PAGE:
Can we relate to the Jews of old?  I certainly can.  Lately, my life feels like the aftermath of Hurricane Michael.  Some fundamental parts of my landscape have changed.  And now there are times that I just can’t seem to have faith.  I can’t believe that things will work out.  Even after all of the “testimony” God’s given me in the past, all the ways he’s worked in my life, I keep slipping back into the swamp of thinking, “It’s going to stink.”

I’ve been reading a nonfiction book about people whose faith is the very opposite.  It’s written by a man named Surprise, who tells the story of when he was a teenager in Mozambique and heard God’s voice in the middle of the night, telling him to leave his village.  Surprise obeyed the voice, even though he had never heard about God or Jesus.  After wandering in the jungle for two weeks, he came upon a clearing and saw an aged man who had been told in a dream to wait for him. This man took care of him and shared a very simple version of the gospel with him.  Surprise believed, and over time, began to go into the surrounding villages and tell the people there the good news about Jesus.  At first he didn’t have a Bible.  He only knew that people were sinning and God loved them and had sent his son to die for them.  But he shared what he knew, and everywhere he went, the people believed.  They didn’t have to have lengthy studies or explanations.  They had simple faith.  Surprise started hundreds of churches.

Maybe, in the Western world, we make faith too complicated sometimes.  Maybe there’s something about our cultural mindset that makes it difficult to believe.

Maybe we all just all need the cross.  The simple message of the cross is what impacted the villagers in Africa.  It impacted the people at the time of Christ.  It’s our lifeline when we’re pulled every which way by the world and our troubles.

I recently came across this blog by Julia Martin on “How do You Remain Faithful to God When Life is Terrible?”  She writes,”When we suffer we must run and collapse at the foot of the cross. It is there that we look up to see His hair blowing in the wind, His blood dripping on the rocky ground. It is there that we lift our face to see that this Man, the One in the center, is staring at us, not with eyes that condemn but with eyes of love.”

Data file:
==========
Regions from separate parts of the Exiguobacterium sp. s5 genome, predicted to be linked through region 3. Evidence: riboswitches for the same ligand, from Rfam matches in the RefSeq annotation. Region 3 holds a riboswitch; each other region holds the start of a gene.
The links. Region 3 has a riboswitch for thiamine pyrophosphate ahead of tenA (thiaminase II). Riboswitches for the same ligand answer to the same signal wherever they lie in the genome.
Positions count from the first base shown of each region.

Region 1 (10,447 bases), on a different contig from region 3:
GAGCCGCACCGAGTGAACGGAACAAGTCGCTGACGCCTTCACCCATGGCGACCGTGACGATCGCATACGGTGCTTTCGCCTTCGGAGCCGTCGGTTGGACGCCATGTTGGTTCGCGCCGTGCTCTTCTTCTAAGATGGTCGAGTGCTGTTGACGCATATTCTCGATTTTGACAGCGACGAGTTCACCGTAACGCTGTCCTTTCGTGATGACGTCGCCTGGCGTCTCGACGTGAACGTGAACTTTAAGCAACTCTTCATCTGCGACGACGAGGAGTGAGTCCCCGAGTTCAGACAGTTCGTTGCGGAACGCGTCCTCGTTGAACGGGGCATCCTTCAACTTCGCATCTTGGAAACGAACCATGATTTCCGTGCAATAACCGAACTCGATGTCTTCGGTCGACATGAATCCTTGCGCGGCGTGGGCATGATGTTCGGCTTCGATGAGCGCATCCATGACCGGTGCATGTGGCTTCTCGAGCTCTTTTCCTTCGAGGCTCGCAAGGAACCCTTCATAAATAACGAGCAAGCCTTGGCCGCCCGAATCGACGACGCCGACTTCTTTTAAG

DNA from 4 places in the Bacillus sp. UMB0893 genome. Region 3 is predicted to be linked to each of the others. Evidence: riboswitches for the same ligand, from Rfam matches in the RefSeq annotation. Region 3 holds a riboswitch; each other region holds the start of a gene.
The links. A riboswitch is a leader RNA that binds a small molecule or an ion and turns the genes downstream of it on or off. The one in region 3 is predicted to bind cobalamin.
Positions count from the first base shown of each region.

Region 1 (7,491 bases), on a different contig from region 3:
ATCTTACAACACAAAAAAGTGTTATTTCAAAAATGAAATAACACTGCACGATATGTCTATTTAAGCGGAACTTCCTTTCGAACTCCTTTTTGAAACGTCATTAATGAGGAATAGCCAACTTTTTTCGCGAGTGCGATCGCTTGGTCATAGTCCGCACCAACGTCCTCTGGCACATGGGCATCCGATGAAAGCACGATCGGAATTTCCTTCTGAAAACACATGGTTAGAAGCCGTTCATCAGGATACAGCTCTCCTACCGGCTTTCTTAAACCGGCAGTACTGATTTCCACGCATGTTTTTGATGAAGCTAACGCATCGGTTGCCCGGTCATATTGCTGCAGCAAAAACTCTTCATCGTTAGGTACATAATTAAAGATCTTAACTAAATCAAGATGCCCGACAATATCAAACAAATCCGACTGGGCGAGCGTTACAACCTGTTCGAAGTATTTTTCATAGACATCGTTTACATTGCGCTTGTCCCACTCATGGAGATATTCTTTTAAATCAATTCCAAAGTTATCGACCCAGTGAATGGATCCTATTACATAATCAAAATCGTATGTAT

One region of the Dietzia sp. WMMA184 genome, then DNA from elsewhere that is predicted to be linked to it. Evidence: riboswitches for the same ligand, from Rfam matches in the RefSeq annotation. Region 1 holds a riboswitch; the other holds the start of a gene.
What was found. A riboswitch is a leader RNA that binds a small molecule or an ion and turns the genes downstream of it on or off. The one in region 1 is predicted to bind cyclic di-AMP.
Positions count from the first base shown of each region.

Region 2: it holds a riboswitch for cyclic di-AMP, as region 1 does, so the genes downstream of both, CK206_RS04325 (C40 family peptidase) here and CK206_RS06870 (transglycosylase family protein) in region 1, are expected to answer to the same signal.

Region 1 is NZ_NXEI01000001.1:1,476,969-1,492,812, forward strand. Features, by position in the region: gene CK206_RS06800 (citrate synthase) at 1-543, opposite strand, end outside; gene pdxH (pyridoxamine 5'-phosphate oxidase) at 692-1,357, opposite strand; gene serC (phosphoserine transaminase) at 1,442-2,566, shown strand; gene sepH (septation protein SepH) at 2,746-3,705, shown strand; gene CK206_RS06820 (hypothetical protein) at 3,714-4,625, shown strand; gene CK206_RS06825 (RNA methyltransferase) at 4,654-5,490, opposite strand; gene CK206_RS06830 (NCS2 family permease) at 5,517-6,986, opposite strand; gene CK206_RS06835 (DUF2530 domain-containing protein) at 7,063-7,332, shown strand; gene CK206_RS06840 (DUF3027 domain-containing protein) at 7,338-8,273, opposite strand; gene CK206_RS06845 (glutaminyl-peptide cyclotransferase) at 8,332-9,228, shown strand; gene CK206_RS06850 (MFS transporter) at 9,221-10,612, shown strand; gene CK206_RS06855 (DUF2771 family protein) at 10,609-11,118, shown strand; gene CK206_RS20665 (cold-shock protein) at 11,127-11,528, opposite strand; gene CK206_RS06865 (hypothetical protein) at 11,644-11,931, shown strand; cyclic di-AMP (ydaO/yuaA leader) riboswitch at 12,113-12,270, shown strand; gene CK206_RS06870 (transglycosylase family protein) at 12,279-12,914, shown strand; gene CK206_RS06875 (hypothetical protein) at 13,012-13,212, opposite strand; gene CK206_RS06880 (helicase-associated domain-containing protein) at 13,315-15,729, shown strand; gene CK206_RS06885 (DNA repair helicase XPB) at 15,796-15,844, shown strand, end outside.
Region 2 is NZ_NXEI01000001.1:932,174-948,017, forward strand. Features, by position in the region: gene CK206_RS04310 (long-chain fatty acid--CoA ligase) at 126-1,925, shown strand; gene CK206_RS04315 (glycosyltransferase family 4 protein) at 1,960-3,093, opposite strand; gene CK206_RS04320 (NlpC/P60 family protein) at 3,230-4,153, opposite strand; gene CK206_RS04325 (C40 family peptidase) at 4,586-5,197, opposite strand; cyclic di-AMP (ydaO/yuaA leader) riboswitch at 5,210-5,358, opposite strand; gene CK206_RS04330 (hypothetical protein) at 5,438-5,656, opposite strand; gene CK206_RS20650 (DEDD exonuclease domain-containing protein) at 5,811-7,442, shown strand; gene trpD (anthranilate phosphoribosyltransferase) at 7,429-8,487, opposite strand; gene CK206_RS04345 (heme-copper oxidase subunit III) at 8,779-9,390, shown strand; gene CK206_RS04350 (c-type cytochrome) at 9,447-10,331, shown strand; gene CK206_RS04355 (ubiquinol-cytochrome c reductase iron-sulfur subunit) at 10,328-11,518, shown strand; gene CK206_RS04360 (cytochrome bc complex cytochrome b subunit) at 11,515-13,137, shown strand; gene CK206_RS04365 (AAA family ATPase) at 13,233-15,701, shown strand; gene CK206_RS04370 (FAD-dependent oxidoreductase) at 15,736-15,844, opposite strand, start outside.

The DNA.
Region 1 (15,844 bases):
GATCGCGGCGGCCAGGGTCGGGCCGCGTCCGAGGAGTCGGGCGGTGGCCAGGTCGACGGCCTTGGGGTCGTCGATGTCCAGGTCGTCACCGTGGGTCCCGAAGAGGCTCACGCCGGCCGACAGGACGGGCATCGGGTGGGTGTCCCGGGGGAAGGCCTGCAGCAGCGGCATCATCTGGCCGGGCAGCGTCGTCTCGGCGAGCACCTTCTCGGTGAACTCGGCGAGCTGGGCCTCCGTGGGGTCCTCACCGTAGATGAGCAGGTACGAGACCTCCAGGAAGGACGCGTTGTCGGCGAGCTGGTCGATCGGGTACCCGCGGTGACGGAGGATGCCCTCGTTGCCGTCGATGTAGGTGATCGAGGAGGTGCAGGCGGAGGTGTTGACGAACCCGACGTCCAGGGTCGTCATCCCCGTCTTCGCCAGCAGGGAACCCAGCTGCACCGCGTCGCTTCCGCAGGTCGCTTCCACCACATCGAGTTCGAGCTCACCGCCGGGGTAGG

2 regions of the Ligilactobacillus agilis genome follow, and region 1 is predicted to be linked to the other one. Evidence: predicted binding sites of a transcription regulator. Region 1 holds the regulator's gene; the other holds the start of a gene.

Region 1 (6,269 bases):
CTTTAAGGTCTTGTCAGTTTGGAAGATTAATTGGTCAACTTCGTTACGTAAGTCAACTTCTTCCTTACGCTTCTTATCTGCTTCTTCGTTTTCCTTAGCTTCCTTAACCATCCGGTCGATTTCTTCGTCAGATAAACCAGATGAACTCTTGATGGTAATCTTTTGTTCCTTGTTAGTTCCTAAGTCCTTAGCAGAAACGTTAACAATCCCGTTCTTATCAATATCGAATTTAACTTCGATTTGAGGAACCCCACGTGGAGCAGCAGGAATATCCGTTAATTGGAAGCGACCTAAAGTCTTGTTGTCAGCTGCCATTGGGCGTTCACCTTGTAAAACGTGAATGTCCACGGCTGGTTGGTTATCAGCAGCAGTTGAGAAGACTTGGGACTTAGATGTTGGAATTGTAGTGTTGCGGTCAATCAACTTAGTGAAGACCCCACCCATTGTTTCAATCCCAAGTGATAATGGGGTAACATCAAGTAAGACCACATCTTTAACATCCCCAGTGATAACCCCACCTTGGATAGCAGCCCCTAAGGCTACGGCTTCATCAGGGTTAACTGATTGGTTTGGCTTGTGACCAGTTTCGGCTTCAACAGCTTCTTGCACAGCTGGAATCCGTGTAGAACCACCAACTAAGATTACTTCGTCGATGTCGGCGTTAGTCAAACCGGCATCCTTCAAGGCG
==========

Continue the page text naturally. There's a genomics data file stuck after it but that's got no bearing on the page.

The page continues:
Isn’t that picture compelling?  Does it work on your heart? Can you see how cherished and valued you are, in spite of your perceived flaws?  Can you see that there’s someone who experienced the depths of despair, and can relate to what you’re going through?  Can you know that there’s hope, because, by the power of God, this man’s story ended in triumph?

I know that the foot of the cross can be the only place where I find healing and peace.

But thinking of heaven also helps.  As I remember that my citizenship is in heaven, my perspective changes.  I’m fortified by the realization that my place is with the almighty and all-loving God, wrapped in his safe, comforting presence, not with all of the worries and dysfunction of the world.  One day I’ll be there in reality.  In the meantime, it helps to remind myself that I don’t belong to all this angst.

But you have come to Mount Zion, to the city of the living God, the heavenly Jerusalem. You have come to thousands upon thousands of angels in joyful assembly, to the church of the firstborn, whose names are written in heaven. You have come to God, the Judge of all, to the spirits of the righteous made perfect. Heb. 12:22

In conclusion, the passage we’re looking at today was a part of Jesus’s conversation with Nicodemus.  Nicodemus was perplexed.  He didn’t get it.

Neither did many of his peers.

And even today, I can struggle to get it.  But if I walk with God through my dark valley, he holds my hand and guides me until the shadows dissipate and I find a glimmer of hope.

If you’re struggling to have faith, reach out for God’s hand and let him walk through that dark valley with you.  Know that Jesus came and was lifted up to make a way for you to believe.  Remember the cross.  Remember heaven.  With a simple faith, knowing these is enough.

I wrote this blog over a period of days, and I’m feeling better now.  God has worked in amazing ways to bring light to my soul.

I know the same will be true for you, if you persevere.

All of this makes us even more certain that what the prophets said is true.  You must pay close attention to what they wrote, for their words are like a lamp shining in a dark place—until the Day dawns, and Christ the Morning Star shines in your hearts.  II Peter 1:19 (CEV, NLT)

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Filed under Faith, John, Red Letter